Taking client privacy seriously
Another day, another data breach by hackers targeting a large company – that’s how it feels anyway, am I right? No one wants the hassle of dealing with canceling credit cards and trying to remember which passwords were shared with other sites, but these days it is approaching normal.
What also seems to be “normal” these days is many law firms “accidentally” not protecting their client’s privacy because the lawyers are not aware the software they are using exposes their clients to breaches of privacy.
As lawyers, anything our clients tell us is confidential and we cannot be forced to give up that information (except in very limited circumstances, such as a threat of immediate harm.) This is a good thing as it lets our clients tell us the truth and we can advise on that.
In this data age, most firms communicate with their clients via email and most firms back up those emails. Where are the servers located? If they are not in Canada, then those servers could be subject to inspection by the government of the country in which they are located. For e.g. in the U.S., data is scanned under the Patriot Act. This means if your lawyer backs up their data to a U.S. server, your private information could be reviewed by the NSA. Imagine if you’re accused of a crime you are adamant you didn’t commit, but your lawyer has backed up all of that data to a U.S. cloud. Enjoy your next border crossing.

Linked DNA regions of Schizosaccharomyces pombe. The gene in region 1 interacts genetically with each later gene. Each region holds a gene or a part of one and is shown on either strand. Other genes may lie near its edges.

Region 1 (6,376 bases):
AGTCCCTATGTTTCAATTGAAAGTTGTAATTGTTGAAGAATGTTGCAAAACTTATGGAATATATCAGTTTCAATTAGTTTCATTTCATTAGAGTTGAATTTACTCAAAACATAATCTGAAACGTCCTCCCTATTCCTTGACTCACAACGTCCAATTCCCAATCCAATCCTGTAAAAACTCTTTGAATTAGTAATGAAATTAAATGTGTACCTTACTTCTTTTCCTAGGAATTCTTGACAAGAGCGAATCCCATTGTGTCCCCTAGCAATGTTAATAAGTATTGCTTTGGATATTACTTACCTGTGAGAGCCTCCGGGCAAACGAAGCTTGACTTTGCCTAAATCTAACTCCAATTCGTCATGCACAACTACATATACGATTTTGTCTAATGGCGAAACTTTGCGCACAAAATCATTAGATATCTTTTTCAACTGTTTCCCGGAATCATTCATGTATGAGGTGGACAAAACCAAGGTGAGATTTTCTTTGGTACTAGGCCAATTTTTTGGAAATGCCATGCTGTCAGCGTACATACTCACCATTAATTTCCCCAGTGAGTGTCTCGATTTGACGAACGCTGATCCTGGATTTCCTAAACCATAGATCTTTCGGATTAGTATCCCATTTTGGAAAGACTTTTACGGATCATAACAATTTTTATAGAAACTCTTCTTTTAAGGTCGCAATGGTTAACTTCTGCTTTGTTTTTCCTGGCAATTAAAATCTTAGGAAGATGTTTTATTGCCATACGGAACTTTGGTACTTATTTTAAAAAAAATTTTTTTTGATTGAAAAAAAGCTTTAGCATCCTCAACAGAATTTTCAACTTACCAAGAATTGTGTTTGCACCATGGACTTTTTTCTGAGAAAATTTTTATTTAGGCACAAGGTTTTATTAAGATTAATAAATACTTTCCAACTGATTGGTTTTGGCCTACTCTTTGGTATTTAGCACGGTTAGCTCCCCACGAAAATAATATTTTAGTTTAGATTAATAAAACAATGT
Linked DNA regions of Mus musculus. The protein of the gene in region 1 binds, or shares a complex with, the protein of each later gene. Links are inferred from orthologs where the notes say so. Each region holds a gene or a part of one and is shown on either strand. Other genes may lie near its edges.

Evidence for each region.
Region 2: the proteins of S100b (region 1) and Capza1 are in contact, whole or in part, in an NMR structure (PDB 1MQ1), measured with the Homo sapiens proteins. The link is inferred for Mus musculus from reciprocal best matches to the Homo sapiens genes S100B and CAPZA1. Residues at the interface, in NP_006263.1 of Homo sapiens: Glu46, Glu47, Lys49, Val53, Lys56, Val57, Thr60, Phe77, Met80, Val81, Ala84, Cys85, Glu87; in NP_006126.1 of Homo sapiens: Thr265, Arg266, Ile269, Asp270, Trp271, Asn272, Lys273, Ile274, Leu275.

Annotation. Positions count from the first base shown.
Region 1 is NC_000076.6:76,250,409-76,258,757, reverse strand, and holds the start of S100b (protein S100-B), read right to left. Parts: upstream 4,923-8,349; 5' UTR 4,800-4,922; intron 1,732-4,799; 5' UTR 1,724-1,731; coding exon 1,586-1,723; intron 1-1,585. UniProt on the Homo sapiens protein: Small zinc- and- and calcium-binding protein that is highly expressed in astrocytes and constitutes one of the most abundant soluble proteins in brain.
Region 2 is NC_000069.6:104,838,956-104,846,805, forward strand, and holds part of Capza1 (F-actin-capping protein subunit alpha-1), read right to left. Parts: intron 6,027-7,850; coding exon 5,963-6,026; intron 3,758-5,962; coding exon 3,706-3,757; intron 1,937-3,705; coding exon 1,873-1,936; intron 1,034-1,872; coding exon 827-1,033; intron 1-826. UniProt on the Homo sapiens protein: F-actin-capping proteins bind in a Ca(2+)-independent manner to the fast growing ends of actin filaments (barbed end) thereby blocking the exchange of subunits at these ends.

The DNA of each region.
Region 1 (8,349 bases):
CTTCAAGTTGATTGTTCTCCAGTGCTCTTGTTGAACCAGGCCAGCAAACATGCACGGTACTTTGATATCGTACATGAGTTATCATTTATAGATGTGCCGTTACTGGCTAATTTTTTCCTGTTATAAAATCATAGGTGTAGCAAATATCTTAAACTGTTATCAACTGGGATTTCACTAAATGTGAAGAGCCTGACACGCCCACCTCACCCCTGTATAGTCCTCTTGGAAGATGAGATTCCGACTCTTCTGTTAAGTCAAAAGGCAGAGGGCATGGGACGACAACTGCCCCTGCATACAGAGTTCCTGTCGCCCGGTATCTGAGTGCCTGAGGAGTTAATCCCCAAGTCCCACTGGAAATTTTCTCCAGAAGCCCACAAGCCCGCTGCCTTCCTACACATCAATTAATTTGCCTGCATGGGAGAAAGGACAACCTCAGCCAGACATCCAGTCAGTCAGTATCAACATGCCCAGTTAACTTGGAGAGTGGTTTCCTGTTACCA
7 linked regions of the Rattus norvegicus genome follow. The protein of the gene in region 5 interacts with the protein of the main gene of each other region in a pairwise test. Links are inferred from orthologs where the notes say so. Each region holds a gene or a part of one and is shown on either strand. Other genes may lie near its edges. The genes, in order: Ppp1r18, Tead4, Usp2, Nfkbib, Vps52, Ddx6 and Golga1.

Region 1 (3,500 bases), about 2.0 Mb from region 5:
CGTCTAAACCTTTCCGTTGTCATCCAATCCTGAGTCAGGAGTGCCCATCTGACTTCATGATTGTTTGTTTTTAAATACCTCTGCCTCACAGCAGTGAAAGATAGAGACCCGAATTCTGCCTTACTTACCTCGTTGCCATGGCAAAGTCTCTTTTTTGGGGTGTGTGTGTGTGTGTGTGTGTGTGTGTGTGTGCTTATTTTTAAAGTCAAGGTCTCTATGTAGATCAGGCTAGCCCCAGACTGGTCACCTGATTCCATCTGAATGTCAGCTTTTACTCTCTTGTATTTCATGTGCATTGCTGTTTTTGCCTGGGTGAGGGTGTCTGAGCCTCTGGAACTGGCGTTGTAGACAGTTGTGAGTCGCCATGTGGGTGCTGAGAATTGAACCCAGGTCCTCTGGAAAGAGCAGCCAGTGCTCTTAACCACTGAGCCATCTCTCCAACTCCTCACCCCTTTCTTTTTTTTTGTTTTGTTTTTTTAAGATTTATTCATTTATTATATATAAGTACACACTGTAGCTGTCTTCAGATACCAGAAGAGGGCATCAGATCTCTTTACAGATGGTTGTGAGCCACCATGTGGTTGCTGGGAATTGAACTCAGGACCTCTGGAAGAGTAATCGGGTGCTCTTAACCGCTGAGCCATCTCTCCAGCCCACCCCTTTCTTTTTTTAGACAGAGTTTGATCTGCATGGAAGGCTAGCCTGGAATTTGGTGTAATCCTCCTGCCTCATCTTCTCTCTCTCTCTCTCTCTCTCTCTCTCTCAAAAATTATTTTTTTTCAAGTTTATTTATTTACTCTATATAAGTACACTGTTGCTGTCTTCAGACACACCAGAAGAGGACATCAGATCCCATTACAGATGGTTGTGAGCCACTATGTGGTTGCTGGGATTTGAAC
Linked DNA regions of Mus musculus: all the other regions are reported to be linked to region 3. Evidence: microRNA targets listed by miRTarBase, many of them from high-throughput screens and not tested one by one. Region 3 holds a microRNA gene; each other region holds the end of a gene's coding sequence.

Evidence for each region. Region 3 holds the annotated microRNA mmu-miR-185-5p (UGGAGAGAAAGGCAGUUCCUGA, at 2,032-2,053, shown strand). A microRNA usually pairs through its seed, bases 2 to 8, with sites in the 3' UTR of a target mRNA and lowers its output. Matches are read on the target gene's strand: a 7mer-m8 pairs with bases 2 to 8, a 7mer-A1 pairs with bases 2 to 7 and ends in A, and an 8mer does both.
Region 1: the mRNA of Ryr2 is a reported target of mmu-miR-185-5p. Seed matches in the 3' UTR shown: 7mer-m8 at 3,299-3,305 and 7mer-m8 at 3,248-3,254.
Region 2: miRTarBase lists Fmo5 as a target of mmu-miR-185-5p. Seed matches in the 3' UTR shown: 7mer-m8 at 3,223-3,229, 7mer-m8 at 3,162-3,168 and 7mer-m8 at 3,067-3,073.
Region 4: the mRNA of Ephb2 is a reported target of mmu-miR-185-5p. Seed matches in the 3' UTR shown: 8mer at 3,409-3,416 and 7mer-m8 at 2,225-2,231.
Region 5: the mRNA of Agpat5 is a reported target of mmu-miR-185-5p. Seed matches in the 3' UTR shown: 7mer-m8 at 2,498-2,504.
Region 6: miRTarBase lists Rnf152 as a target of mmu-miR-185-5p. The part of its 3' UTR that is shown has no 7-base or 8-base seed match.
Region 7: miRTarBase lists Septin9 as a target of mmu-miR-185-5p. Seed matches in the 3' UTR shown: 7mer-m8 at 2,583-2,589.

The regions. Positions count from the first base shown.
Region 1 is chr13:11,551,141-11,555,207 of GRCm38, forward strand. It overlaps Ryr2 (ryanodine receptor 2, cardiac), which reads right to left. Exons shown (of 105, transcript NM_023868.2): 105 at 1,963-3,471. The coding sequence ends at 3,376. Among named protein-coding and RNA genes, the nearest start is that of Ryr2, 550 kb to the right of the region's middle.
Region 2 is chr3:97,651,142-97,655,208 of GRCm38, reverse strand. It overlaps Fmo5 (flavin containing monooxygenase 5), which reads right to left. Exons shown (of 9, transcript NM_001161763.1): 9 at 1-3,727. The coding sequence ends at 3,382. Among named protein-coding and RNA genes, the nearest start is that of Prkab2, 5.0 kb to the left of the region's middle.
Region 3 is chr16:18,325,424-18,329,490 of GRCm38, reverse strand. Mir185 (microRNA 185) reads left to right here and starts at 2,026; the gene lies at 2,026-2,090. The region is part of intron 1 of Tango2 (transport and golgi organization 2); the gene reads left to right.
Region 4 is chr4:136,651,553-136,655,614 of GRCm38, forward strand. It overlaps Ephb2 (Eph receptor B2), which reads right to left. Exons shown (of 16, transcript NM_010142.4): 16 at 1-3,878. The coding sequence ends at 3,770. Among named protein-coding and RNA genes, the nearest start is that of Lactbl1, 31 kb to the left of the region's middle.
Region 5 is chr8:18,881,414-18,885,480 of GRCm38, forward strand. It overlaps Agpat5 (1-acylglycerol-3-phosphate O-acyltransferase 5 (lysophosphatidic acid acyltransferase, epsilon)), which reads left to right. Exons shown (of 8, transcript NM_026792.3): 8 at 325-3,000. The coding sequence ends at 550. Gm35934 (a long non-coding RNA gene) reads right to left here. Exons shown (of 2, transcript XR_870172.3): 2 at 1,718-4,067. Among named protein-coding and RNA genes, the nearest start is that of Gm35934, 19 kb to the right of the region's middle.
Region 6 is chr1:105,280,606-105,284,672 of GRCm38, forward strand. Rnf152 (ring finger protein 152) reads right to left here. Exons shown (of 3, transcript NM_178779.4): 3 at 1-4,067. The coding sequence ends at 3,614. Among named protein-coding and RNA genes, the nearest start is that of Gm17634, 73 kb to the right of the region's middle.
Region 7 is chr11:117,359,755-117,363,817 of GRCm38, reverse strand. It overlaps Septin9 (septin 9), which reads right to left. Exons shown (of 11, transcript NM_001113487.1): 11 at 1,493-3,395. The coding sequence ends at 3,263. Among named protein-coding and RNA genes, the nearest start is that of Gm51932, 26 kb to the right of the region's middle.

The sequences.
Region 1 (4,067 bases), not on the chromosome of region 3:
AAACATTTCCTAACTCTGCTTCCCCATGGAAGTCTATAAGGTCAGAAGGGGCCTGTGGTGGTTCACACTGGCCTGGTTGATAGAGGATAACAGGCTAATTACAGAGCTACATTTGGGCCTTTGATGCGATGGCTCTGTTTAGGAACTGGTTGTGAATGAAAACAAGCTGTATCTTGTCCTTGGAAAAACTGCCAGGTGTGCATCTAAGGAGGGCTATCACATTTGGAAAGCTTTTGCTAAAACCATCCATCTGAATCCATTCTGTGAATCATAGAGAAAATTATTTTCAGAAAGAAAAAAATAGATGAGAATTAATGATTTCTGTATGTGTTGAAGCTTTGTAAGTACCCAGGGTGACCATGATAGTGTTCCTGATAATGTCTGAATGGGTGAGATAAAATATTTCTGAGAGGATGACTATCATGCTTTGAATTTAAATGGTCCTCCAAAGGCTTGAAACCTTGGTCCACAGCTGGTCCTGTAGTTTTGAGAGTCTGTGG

Many sole practitioners think Dropbox is a fantastic way to store client files so they are accessible on their phones/laptops, etc. Dropbox has servers located in the U.S. You’ve just exposed all of your client info to the U.S. government.
Perhaps even more shocking is the latest law firm accounting cloud product, CLIO, is hosted in the U.S. Now, provided you don’t have detailed dockets setting out what your client conversations entailed, you probably didn’t violate lawyer/client confidentiality, but maybe you did. You certainly exposed your client’s contact information to the U.S. government as well as the fact they have retained a lawyer.
Most lawyers are trained as lawyers, they’re not trained as IT experts and may not even realize that they are exposing their client’s confidential information to other parties. That’s not a good enough answer in this day and age.
Our firm takes client information seriously and protects that information on Canadian based servers only. Our staff is not allowed to cross the border with law firm email on their laptops and mobile devices, thereby ensuring border guards do not read confidential information. Ask your lawyer if they take your privacy as seriously: we hope the answer is yes.